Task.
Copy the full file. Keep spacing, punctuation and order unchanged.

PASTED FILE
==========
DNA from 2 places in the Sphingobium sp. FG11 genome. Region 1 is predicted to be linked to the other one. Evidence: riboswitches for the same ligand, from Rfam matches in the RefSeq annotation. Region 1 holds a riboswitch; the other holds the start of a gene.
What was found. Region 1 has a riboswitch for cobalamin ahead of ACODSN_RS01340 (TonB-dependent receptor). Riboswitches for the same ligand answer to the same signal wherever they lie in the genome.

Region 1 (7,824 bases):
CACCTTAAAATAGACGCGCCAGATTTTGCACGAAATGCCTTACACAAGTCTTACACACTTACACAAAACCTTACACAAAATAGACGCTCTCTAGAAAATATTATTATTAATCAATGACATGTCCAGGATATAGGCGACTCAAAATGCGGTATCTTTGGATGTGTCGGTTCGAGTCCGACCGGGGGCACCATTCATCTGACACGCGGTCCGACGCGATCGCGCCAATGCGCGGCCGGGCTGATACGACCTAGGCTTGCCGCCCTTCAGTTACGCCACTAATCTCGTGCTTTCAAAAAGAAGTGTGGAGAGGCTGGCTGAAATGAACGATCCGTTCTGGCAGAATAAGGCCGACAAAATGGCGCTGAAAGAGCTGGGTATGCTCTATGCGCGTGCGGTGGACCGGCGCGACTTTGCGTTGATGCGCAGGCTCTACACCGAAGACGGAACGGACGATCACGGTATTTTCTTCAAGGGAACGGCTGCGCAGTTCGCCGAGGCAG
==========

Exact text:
DNA from 2 places in the Sphingobium sp. FG11 genome. Region 1 is predicted to be linked to the other one. Evidence: riboswitches for the same ligand, from Rfam matches in the RefSeq annotation. Region 1 holds a riboswitch; the other holds the start of a gene.
What was found. Region 1 has a riboswitch for cobalamin ahead of ACODSN_RS01340 (TonB-dependent receptor). Riboswitches for the same ligand answer to the same signal wherever they lie in the genome.

Region 1 (7,824 bases):
CACCTTAAAATAGACGCGCCAGATTTTGCACGAAATGCCTTACACAAGTCTTACACACTTACACAAAACCTTACACAAAATAGACGCTCTCTAGAAAATATTATTATTAATCAATGACATGTCCAGGATATAGGCGACTCAAAATGCGGTATCTTTGGATGTGTCGGTTCGAGTCCGACCGGGGGCACCATTCATCTGACACGCGGTCCGACGCGATCGCGCCAATGCGCGGCCGGGCTGATACGACCTAGGCTTGCCGCCCTTCAGTTACGCCACTAATCTCGTGCTTTCAAAAAGAAGTGTGGAGAGGCTGGCTGAAATGAACGATCCGTTCTGGCAGAATAAGGCCGACAAAATGGCGCTGAAAGAGCTGGGTATGCTCTATGCGCGTGCGGTGGACCGGCGCGACTTTGCGTTGATGCGCAGGCTCTACACCGAAGACGGAACGGACGATCACGGTATTTTCTTCAAGGGAACGGCTGCGCAGTTCGCCGAGGCAG